Sexual assault lawsuit against Tim Ballard first test for Utah’s new nondisclosure agreement law

Attorneys for a woman who accused Ballard of sexual assault have asked the court to amend their lawsuit, citing Utah’s recently enacted HB55.

(Trent Nelson | The Salt Lake Tribune) Women who are accusing Tim Ballard of sexual misconduct speak at a news conference in Salt Lake City on Tuesday, Nov. 21, 2023. From left are Celeste Borys, Mike Borys, Kira Lynch, Jordana (Bree) Righter, Sashleigha (Sasha) Hightower and Mary Hall.

A new Utah law voiding nondisclosure agreements in cases of sexual assault is getting its first test in a lawsuit against Operation Underground Railroad and its founder, Tim Ballard.

Multiple women are suing Ballard alleging the founder of the anti-human trafficking nonprofit — and basis for the film “Sound of Freedom” — sexually abused and assaulted them. OUR countersued one of the plaintiffs, Celeste Borys, who was Ballard’s former executive assistant, seeking damages because, the organization said, Borys was violating a nondisclosure and non-disparagement agreement.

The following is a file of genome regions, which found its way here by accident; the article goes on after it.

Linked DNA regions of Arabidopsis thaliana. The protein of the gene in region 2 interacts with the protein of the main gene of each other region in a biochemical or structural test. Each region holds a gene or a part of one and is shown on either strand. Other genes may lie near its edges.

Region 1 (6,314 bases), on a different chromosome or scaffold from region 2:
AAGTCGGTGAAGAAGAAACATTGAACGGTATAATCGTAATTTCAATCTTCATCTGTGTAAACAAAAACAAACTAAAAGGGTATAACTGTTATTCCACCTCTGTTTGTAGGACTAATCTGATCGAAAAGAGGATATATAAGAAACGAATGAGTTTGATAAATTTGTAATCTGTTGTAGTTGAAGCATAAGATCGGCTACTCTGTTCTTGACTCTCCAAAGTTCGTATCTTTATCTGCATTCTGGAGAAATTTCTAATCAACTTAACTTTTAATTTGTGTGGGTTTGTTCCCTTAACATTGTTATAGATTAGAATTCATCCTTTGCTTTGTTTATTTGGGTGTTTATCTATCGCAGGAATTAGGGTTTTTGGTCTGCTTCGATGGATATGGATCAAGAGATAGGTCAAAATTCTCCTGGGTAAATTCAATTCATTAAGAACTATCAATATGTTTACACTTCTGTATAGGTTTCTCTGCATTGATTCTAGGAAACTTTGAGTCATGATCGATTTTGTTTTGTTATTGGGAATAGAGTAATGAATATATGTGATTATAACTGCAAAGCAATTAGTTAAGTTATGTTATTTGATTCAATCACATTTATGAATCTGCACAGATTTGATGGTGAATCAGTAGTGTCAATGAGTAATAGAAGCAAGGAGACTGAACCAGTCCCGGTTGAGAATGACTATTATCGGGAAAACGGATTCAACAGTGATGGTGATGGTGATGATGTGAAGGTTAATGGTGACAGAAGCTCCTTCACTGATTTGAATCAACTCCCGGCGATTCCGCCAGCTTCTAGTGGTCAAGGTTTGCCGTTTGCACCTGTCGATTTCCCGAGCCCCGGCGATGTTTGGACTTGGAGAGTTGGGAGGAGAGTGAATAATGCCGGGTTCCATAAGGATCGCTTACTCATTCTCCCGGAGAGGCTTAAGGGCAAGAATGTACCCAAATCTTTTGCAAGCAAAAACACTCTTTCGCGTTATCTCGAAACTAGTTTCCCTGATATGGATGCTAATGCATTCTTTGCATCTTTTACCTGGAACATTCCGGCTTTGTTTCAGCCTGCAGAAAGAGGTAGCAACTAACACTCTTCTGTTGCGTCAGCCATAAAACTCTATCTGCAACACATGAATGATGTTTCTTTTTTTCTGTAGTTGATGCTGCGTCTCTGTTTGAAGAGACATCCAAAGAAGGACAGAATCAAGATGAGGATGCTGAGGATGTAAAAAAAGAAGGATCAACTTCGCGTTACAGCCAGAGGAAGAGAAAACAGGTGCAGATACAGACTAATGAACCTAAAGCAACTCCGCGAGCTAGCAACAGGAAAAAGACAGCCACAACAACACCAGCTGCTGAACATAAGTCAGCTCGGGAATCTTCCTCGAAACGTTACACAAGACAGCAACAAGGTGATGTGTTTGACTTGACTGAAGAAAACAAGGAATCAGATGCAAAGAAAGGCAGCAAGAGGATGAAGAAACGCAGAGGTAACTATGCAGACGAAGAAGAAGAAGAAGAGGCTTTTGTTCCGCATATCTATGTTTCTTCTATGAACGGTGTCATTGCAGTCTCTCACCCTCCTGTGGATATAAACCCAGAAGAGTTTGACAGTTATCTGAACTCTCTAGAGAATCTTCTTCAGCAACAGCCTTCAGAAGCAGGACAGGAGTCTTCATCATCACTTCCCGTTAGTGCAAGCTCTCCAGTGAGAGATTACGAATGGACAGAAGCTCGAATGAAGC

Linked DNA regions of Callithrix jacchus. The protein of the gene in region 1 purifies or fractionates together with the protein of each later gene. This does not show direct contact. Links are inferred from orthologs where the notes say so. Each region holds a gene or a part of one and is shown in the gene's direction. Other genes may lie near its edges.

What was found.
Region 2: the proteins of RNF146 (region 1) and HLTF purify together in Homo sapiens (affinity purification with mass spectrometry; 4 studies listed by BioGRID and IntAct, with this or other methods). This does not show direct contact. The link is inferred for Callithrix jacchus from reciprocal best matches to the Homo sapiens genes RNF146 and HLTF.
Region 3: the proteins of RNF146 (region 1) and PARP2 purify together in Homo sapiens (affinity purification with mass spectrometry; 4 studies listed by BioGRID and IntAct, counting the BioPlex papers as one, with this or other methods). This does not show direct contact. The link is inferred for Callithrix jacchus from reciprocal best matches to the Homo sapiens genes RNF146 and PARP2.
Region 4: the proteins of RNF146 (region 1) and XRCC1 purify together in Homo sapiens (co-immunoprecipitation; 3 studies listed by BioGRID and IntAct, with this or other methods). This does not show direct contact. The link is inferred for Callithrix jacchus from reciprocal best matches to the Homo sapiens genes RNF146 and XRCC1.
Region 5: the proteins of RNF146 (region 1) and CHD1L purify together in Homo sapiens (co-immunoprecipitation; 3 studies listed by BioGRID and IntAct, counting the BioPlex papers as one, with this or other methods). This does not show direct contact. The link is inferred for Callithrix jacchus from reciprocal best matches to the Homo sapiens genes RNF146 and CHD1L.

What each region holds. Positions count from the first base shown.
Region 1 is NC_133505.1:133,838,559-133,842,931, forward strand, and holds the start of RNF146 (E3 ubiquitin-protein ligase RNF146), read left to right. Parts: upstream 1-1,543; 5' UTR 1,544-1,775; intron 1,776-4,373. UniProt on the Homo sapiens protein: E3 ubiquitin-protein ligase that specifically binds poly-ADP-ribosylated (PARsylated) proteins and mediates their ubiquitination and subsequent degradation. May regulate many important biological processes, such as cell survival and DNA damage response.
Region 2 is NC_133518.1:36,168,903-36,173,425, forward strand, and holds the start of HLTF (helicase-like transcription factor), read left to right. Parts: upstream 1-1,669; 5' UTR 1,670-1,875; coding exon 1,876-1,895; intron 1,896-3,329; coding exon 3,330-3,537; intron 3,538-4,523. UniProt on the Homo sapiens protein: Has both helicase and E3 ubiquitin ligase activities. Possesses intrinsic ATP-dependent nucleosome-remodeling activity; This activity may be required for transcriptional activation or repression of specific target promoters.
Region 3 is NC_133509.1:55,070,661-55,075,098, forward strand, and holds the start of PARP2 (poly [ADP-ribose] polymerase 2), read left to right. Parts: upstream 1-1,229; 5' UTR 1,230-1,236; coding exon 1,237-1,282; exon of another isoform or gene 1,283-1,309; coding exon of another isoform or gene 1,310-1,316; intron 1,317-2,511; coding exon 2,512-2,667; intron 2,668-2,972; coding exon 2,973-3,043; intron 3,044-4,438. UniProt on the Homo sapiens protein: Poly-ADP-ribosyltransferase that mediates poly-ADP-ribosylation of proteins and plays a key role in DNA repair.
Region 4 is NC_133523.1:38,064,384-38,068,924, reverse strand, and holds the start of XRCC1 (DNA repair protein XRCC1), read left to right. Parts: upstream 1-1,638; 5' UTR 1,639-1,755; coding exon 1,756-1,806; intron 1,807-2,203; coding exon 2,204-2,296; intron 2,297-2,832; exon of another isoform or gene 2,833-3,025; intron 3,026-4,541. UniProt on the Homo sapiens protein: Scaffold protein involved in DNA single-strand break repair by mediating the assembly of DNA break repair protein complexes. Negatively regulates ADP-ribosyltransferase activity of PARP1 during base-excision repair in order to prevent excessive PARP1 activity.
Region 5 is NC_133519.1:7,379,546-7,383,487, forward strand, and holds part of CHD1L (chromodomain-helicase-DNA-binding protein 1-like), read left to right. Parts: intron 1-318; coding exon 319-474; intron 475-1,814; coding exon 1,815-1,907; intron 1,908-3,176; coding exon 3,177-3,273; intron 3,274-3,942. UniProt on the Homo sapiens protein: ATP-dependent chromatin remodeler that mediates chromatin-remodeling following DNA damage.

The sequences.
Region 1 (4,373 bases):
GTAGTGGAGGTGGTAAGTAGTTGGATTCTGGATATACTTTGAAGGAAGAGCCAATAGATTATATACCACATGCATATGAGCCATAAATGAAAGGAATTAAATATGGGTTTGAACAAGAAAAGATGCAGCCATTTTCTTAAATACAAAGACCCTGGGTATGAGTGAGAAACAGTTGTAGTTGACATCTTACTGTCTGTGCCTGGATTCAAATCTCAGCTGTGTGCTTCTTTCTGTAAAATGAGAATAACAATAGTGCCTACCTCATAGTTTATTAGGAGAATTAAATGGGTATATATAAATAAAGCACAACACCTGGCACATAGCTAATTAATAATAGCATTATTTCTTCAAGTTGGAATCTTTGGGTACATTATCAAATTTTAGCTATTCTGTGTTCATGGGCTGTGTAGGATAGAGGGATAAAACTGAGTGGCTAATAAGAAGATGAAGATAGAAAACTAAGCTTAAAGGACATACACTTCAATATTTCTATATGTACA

However, a law signed last month by Utah Gov. Spencer Cox states that such agreements do not apply in cases where sexual assault is alleged. The Legislature made HB55 retroactive to Jan. 1, 2023 — before Borys entered into her nondisclosure agreement in July 2023.

Borys’ husband, Michael Borys, testified in favor of the legislation during the session, saying he had “seen firsthand the devastation that NDAs cause in allowing evil to thrive in silence.”

Borys’ attorneys filed a motion late last week asking permission from the judge to amend the lawsuit and add references to the new law.

A spokesperson for OUR did not respond to a request for comment.

A spokesperson for Ballard declined to comment on the new law. Ballard’s attorneys have not raised the NDA issue in his defense.